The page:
17 July 2020
Before I stared writing literary diarrhoea, way back in those pre-unprecedented times when international travel used to be a thing, I wrote blogs based on our travels. Apart from the sheer delight of boring the pants off unsuspecting people who get sucked into reading them, I think it’s a great tool for looking back over old holidays, remembering good times, and more importantly settling arguments in the family about where we went and what we did.
After the holiday is over, I usually – after the washing is done, suitcases packed away for another day, and most memories of ever having travelled anyway have disappeared – make up a photo book, combining the travelogues with photos from the trip. These books have got their own shelf in the bookcase, and every now and then I love dragging one out and having a read.
I must admit I took it as a point of personal pride when my oldest son began writing travelogues on his trips. It was evident (to me) that in this instance, the apple has not fallen far from the tree.
But the tree is quite a bit older than you’d think! I came across my MUM’s travelogues the other day, while I was having a little clean out of stuff.
Spiral bound notebooks were in amongst the stack of mums old diaries. Some held the wonderful notes about fuel consumption on various trips. Fascinating for some, but not so much for me. But….the travelogues!
My mum sometimes does not use a lot of words to convey what needs to be said. I hadn’t really taken much note of this trait, until reading her account of our family trip (minus oldest brother who was working in Perth that year, and by golly that’s a story for another time, hey Ron???) across the Nullabor one Christmas.
This was the Christmas when we famously had peanut paste (back on days before it became known as peanut butter) sandwiches for lunch on Christmas Day, and also the trip where the caravan caught fire.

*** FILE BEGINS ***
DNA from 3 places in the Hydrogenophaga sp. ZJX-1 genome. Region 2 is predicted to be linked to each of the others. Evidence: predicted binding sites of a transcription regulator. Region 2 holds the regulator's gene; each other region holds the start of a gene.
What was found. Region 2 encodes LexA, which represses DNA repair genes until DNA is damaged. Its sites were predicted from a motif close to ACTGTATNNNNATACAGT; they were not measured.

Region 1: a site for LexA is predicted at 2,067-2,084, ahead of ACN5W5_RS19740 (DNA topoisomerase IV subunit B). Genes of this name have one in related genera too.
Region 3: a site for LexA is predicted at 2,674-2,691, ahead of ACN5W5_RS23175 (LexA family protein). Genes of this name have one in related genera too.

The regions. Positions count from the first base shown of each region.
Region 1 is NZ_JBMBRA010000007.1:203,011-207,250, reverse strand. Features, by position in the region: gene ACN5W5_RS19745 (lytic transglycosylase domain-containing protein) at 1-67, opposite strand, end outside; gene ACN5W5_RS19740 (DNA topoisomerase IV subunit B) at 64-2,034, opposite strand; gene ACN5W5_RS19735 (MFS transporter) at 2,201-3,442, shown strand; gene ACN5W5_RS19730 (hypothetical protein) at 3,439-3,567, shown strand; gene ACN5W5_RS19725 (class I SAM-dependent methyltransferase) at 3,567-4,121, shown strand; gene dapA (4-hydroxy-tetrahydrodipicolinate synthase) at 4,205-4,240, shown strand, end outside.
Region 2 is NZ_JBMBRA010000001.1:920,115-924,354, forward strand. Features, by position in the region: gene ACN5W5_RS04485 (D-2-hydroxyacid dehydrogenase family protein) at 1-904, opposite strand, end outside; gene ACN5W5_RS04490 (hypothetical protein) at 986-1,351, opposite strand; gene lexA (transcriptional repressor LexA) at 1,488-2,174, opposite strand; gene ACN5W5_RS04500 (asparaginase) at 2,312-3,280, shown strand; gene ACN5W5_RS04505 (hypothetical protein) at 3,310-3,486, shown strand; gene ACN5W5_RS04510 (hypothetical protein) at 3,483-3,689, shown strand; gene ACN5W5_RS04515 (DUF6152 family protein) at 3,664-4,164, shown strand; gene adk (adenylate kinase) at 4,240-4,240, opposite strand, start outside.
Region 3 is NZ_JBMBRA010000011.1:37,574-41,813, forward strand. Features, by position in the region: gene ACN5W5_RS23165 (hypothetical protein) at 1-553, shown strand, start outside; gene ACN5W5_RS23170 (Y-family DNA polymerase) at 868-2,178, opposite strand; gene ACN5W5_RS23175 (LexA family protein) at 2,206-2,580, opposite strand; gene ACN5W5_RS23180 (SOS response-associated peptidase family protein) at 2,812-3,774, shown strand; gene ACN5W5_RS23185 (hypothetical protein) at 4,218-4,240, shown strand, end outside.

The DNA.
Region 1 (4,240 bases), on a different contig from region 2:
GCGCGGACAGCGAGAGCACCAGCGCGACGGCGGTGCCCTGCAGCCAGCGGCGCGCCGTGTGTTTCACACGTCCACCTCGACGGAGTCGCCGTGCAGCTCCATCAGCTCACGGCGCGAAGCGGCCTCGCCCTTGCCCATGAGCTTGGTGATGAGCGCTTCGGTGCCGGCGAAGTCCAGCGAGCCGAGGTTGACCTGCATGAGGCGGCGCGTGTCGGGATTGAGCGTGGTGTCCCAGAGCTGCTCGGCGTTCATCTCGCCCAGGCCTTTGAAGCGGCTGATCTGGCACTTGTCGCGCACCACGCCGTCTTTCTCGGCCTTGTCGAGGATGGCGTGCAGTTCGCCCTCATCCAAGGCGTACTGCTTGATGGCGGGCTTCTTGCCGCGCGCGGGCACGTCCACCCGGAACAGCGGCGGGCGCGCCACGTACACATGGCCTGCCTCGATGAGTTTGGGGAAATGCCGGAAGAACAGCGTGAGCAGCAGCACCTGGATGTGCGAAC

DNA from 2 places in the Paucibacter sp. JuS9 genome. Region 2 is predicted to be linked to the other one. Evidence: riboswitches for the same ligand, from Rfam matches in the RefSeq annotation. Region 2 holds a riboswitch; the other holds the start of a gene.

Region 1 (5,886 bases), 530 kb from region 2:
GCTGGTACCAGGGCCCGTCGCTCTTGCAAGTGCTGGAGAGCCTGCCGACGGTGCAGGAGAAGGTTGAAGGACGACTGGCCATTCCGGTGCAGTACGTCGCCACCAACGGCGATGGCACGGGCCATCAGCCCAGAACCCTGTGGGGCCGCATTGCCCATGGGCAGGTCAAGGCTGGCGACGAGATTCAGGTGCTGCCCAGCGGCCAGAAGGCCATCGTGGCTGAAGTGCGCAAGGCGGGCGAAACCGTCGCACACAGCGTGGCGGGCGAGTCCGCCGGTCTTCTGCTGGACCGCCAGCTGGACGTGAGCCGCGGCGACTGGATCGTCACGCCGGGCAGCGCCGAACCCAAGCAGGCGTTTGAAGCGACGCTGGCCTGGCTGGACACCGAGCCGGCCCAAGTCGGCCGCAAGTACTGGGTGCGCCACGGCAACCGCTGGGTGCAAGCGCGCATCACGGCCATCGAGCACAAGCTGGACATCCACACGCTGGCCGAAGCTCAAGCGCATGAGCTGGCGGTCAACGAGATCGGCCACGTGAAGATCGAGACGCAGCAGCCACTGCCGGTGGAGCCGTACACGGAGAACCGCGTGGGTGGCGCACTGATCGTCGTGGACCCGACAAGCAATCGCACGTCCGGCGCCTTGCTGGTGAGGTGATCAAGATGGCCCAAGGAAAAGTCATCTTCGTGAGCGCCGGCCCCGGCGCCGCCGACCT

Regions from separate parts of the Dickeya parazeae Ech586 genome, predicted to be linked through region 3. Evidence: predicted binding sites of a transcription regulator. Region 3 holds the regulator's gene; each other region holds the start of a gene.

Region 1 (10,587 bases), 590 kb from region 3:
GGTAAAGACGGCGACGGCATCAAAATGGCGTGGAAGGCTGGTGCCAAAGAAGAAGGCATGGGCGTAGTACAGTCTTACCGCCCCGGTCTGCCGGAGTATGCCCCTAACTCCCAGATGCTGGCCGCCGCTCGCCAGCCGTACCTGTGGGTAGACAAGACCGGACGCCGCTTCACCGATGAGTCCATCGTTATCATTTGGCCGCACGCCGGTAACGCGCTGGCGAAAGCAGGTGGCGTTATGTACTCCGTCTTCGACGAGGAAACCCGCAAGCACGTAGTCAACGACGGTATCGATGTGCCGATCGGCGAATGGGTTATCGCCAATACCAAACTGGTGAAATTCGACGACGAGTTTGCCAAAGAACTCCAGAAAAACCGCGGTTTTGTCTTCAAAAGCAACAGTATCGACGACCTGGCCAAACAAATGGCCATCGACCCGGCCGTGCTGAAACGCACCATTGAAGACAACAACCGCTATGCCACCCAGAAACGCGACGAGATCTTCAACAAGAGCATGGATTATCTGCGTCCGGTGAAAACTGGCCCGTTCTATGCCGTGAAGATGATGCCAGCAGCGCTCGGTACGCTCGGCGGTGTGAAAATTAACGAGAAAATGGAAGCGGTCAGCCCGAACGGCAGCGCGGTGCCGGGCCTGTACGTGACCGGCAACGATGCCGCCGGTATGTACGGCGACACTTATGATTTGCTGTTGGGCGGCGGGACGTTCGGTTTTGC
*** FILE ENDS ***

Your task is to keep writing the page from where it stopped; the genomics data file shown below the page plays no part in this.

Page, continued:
Should be a fascinating account in the travelogue, right??
Mums notes read “Strife 15 miles from Ceduna. Smoke, flames, fire extinguishers from 3 soon-on-the-spot drivers. Much drama”.
MY memories of the event tell you that the amazing part to the story was that we hadn’t seen another car for ages, but within minutes of the fire starting, and our fire extinguisher proved to be not working, three cars showed up – one with stubbies of beer that were initially sacrificed to attempt putting out the fire before another car offered up a fire extinguisher, which was ultimately much more successful.
But apart from the beer situation, I guess Mum’s version still tells the story.
But I had forgotten the first part of the drama that day, but fortunately Mum had made copious notes.
Mum’s blog tells it as “Started well*, Mum and Peter taking 1st and 2nd turns at wheel to relieve previous days’ driver”. The asterix then points to note added afterwards “Stove burst into flames at breakfast time. Allan singed arm, beard and hair”. So possibly that may be why Mum and Pete did the driving that day. Little did we know it wouldn’t be our only flaming excitement in the day!
From the same travelogue I was also reminded that the peanut paste sandwiches were a set up photo opportunity and that Christmas lunch did actually consist of ‘ham and salad and nuts’. I won’t let those facts get in the way of my often quoted story about having peanut paste sandwiches on the Nullarbor on Christmas Day.
Mums travelogues contain all sorts of newsworthy events, such as when we arrived at a caravan park “Showers and washing done. Clean hair all round”.
It was probably good to get rid of the smell of smoke!!